AWARD FOR BEST CANADIAN FIRST FEATURE FILM The Award for Best Canadian First Feature Film goes to Shayne Ehman and Seth Scriver’s Asphalt Watches. The jury remarked: “For its ferociously audacious and excitingly original animated road trip across Western Canada that is like no other, the jury recognizes as Best Canadian First Feature Film the breathtakingly inventive Asphalt Watches.” The award carries a prize of $15,000.  “For its technical mastery, polish, sense of fun and ability to scare the pants off us, the jury gives an honourable mention to Afflicted.”

THE PRIZES OF THE INTERNATIONAL CRITICS (FIPRESCI PRIZES) The Festival welcomed an international FIPRESCI jury for the 22nd consecutive year. The jury members consist of jury president John Anderson (United States), Robenson Eksiel (Greece), Leslie James (Canada), Namrata Joshi (India), Michael Ranze (Germany) and André Roy (Canada).

Prize of the International Critics (FIPRESCI) for Special Presentations is awarded to Pawel Pawlikowski’s Ida. The jury remarked: “The prize is awarded to Ida for a layered and humane exploration of issues of religious and personal identity. With its very original, austere yet poetic imagery it brings alive the gravity and grimness of history.”  Prize of the International Critics (FIPRESCI) for the Discovery programme is awarded to Claudia Sainte-Luce for The Amazing Catfish. The jury remarked: “Claudia Sainte-Luce shows a precocious, playful and poignant grasp of the fluid nature of family and the capability of the human heart under the most dire conditions for generosity, empathy and tenderness, in her vibrant debut The Amazing Catfish.”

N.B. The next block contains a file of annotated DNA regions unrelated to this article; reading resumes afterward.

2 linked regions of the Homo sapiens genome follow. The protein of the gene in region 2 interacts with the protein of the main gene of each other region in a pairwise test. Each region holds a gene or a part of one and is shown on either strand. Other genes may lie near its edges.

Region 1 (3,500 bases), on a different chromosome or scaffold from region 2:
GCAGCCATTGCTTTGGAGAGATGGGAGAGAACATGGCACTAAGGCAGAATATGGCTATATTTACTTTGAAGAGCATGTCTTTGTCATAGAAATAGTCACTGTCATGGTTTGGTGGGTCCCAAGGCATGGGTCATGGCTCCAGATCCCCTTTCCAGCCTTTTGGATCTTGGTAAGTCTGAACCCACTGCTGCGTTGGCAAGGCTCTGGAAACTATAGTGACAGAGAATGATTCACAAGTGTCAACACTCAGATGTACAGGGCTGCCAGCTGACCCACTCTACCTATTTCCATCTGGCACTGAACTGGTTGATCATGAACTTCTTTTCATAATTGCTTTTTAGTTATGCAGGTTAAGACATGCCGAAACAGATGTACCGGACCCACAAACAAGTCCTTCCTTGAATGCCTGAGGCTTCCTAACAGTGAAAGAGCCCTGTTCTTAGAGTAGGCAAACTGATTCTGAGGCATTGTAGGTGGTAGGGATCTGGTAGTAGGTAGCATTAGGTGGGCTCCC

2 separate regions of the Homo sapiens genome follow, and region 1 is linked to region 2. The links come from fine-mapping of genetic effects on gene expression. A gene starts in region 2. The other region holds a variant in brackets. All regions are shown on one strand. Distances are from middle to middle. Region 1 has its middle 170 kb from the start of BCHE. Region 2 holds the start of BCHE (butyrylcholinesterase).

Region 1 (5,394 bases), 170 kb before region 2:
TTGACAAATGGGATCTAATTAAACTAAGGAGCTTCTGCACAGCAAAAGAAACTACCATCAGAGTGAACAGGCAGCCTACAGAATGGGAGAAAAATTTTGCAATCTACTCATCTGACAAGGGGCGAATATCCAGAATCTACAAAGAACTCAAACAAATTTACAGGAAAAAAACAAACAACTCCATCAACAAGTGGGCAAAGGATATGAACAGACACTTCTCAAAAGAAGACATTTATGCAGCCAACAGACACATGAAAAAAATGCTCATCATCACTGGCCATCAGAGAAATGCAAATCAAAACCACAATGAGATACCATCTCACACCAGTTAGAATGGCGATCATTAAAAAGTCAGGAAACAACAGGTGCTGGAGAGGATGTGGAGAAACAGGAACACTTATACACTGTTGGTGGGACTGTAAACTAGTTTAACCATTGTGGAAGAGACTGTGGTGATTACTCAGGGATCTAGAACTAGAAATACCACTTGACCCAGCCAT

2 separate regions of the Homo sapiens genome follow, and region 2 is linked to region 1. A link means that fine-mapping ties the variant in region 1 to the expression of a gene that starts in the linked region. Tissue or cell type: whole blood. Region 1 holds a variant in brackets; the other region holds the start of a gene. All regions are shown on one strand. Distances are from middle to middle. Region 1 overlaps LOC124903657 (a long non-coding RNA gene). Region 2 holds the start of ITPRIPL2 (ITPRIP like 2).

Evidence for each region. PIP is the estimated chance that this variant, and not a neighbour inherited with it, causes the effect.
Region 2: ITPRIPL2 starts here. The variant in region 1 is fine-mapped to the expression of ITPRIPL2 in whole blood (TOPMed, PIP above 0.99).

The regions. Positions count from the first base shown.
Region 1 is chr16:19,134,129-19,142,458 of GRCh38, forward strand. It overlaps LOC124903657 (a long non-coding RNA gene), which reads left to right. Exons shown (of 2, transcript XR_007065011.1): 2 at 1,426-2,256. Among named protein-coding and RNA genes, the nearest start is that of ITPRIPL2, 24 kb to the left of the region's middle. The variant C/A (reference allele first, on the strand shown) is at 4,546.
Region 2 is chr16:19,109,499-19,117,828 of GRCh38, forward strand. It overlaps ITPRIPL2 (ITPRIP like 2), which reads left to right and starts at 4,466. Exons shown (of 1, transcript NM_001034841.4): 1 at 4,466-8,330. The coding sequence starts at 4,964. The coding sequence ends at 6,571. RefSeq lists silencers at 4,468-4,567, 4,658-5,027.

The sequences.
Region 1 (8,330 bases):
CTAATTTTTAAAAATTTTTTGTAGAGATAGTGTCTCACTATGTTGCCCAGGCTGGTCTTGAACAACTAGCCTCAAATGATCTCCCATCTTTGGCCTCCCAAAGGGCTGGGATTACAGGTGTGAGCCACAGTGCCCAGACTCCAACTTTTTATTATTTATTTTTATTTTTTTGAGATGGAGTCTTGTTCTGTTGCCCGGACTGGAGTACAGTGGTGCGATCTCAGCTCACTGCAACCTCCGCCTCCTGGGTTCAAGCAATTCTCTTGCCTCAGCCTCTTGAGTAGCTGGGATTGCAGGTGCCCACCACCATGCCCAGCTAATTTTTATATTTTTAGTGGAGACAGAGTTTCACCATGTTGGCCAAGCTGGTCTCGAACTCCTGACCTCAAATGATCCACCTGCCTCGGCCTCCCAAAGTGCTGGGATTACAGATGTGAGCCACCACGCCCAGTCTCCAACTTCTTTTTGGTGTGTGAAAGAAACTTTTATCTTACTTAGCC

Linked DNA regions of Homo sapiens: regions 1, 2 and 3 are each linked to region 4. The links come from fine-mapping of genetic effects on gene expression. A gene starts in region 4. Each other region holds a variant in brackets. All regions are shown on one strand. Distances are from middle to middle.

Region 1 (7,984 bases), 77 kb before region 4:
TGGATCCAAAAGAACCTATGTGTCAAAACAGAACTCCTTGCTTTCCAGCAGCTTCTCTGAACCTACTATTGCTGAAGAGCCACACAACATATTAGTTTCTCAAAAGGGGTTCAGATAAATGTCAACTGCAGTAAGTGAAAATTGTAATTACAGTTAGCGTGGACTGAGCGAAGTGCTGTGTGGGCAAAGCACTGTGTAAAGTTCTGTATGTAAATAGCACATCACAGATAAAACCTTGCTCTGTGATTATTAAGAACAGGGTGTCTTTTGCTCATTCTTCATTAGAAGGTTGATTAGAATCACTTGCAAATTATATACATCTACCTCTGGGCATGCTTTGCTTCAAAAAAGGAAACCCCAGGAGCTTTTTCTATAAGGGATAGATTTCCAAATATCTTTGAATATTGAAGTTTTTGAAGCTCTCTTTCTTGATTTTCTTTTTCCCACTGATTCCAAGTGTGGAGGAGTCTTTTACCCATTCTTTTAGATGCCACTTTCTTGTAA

BLACKBERRY® PEOPLE’S CHOICE AWARDS This year marked the 36th year that Toronto audiences were able to cast a ballot for their favourite Festival film, with the BlackBerry® People’s Choice Award. This year’s award goes to Steve McQueen for 12 Years a Slave. The film tells the incredible true story of Solomon Northup, a free black man from upstate New York who was kidnapped and sold into slavery in 1841 and finally freed in 1853. The story is a triumphant tale of one man’s courage and perseverance to reunite with his family that serves as an important historical and cultural marker in American history. The award offers a $15,000 cash prize and custom award, sponsored by BlackBerry. The first runner up is Stephen Frears’ Philomena. The second runner up is Denis Villeneuve’s Prisoners.  The Festival presents a free screening of the award-winning film 12 Years a Slave tonight. The screening takes place at 6 p.m. at the Ryerson Theatre. Tickets will be available on a first-come, first-served basis beginning at 4 p.m. at Ryerson Theatre.  The BlackBerry People’s Choice Midnight Madness Award goes to Sion Sono’s Why Don’t You Play in Hell? (Jigoku de Naze Warui). The film follows two men, Muto and Ikegami, who hate each other. Muto desperately wants to help his daughter Mitsuko star in a movie. Meanwhile, Ikegami falls in love with Mitsuko, knowing that she’s the daughter of his foe. Hirata, a filmmaker, and Koji, a young movie-lover, get dragged into this complicated situation that heads into an unexpected direction. First runner up is Mike Flanagan for OCULUS and the second runner up is Álex de la Iglesia for Witching & Bitching.